Lung Maturity Test Can Determine Which Premature Infants are at risk of RDS Interview with:

Prof. Henrik Verder Department of Pediatrics Holbaek University Hospital Denmark

Prof. Henrik Verder

Prof. Henrik Verder
Department of Pediatrics
Holbaek University Hospital
Denmark What is the background for this study? What are the main findings?

Response: Respiratory Distress Syndrome (RDS) is a major cause of mortality and morbidity in premature infants. It can be effectively treated with surfactant, a therapy which reduces the effort needed to expand the lungs during inspiration and allow gas exchange to take place. Early surfactant treatment can help prevent the onset and impact of RDS, however, prophylactic treatment has been shown to be harmful and only necessary in half of all pre-term infants. This study provided data validating the efficacy of a lung maturity test (LMT) in identifying infants at risk of respiratory distress syndrome (RDS) who could benefit from early surfactant treatment. What should readers take away from your report?

Response: Development of a rapid LMT could allow screening of all pre-term infants for Respiratory Distress Syndrome risk. Then only those infants at risk would be treated. The need for such a test has been highlighted in the recently published European Consensus Guidelines on the Management of RDS ([1] Sweet D, G, Carnielli V, Greisen G, Hallman M, Ozek E, Plavka R, Saugstad O, D, Simeoni U, Speer C, P, Vento M, Visser G, H, A, Halliday H, L, European Consensus Guidelines on the Management of Respiratory Distress Syndrome – 2016 Update. Neonatology 2017;111:107-125) What recommendations do you have for future research as a result of this study?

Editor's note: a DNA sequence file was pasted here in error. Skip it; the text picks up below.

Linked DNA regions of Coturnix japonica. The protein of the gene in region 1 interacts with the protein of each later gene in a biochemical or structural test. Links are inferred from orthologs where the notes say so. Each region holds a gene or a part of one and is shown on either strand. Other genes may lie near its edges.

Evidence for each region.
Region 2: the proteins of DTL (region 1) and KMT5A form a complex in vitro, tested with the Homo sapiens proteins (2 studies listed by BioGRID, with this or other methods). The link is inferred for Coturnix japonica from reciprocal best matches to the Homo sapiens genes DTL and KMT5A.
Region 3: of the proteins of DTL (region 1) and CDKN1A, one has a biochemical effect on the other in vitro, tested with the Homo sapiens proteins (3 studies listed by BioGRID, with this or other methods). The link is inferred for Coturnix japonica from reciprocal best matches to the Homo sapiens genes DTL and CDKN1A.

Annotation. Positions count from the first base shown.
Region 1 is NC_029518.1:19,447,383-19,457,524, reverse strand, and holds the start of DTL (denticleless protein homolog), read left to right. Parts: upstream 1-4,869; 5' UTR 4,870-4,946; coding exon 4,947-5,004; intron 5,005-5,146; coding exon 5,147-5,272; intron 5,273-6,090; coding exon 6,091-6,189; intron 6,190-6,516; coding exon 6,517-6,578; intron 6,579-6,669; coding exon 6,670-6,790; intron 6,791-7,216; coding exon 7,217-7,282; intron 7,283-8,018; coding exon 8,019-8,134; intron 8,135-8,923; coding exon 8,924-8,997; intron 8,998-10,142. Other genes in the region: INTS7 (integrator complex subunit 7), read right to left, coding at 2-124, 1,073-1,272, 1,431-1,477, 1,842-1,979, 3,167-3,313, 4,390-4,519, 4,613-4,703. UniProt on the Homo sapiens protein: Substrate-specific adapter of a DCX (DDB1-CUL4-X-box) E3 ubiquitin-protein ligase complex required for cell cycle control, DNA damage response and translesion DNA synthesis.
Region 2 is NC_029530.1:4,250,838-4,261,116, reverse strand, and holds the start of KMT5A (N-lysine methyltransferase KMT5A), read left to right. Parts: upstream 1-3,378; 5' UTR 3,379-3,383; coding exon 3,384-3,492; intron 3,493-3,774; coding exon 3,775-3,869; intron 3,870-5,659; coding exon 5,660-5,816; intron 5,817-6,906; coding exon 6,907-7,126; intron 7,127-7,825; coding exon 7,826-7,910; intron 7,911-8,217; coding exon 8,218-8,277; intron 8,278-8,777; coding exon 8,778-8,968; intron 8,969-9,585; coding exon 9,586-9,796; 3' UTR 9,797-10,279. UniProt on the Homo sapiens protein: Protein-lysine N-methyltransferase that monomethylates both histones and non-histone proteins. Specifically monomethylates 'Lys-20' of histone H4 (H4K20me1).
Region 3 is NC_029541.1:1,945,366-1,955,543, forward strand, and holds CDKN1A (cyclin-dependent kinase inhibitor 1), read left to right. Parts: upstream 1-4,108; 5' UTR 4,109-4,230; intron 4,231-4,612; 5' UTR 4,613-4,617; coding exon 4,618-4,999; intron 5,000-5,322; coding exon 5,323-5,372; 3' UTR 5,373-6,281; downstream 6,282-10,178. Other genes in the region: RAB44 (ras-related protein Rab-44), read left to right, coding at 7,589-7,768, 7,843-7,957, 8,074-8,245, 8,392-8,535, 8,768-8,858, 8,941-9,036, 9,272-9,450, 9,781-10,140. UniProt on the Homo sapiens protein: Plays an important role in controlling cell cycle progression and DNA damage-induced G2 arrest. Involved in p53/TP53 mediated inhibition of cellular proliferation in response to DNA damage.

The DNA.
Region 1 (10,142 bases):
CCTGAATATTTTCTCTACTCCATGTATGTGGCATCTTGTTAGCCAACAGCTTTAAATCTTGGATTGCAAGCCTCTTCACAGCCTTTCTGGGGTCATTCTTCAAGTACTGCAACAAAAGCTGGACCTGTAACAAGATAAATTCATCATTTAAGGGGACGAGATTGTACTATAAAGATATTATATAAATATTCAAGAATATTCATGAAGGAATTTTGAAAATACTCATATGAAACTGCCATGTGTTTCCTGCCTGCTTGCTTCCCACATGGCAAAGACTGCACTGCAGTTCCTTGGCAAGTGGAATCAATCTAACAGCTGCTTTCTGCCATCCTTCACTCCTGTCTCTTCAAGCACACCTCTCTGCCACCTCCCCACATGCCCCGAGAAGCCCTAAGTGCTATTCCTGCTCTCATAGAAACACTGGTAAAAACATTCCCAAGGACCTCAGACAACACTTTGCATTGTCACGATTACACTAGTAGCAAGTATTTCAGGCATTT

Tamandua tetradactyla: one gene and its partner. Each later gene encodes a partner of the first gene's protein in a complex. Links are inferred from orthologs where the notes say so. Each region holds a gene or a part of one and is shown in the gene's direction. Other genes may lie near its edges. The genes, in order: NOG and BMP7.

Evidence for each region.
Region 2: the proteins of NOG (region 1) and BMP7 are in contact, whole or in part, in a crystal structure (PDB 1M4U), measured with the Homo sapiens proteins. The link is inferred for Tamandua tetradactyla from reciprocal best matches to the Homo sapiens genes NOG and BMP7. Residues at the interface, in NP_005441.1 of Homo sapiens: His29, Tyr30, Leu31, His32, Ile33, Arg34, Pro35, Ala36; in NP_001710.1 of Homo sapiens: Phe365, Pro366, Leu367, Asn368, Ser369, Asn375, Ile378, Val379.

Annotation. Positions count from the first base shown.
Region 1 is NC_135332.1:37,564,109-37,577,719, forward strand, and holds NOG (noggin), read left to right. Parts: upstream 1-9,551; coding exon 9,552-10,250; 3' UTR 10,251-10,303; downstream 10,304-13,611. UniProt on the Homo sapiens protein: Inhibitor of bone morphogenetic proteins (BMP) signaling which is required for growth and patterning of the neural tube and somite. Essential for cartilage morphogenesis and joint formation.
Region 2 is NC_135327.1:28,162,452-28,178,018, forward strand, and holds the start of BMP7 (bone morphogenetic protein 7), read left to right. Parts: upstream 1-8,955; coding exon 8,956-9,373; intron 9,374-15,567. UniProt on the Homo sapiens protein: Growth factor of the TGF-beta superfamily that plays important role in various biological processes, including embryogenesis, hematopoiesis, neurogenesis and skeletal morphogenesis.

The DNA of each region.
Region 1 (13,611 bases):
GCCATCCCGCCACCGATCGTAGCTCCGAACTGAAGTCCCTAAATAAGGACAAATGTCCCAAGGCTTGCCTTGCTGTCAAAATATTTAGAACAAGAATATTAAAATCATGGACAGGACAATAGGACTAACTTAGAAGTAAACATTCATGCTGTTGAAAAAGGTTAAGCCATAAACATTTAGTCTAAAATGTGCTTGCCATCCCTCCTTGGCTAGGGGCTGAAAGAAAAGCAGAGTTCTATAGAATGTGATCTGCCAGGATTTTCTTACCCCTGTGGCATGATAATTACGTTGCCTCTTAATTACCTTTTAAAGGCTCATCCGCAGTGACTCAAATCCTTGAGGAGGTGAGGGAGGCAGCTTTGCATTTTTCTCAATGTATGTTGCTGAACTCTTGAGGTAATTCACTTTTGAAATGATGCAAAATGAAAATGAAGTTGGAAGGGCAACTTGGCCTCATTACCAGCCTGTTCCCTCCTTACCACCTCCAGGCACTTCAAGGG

Response: The test has been scientifically validated and has shown significant clinical promise. The next steps are to refine the test further to ensure that the results are consistent, stable and accurate in a clinical setting when carried out by users. Once this has been demonstrated a clinical interventional trial will be conducted. This trial will examine the impact of the test on outcomes, for example does using the test when making treatment decisions reduce incidence and severity of respiratory distress syndrome, time in hospital and time on mechanical ventilation? There is strong clinical evidence that early treatment with surfactant, as opposed to late treatment (also called ‘rescue surfactant treatment’ in the US), will significantly better outcomes. Therefore, we believe that the LMT test has the potential to significantly improve outcomes. Is there anything else you would like to add?

Response: The sample used for the  lung maturity test test is a stomach fluid called gastric aspirate. Extraction of gastric aspirate is part of the routine clearing of airways at birth and the sample collected is usually discarded as medical waste. Once collected the gastric aspirate will be placed into a small and simple to use diagnostic device in the ward. The results will be displayed and printed minutes later. Thank you for your contribution to the community.


Rapid determination of lung maturity in premature infants at birth by mid-infrared spectroscopy

Note: Content is Not intended as medical advice. Please consult your health care provider regarding your specific medical condition and questions.

More Medical Research Interviews on

[wysija_form id=”5″]

Last Updated on December 5, 2016 by Marie Benz MD FAAD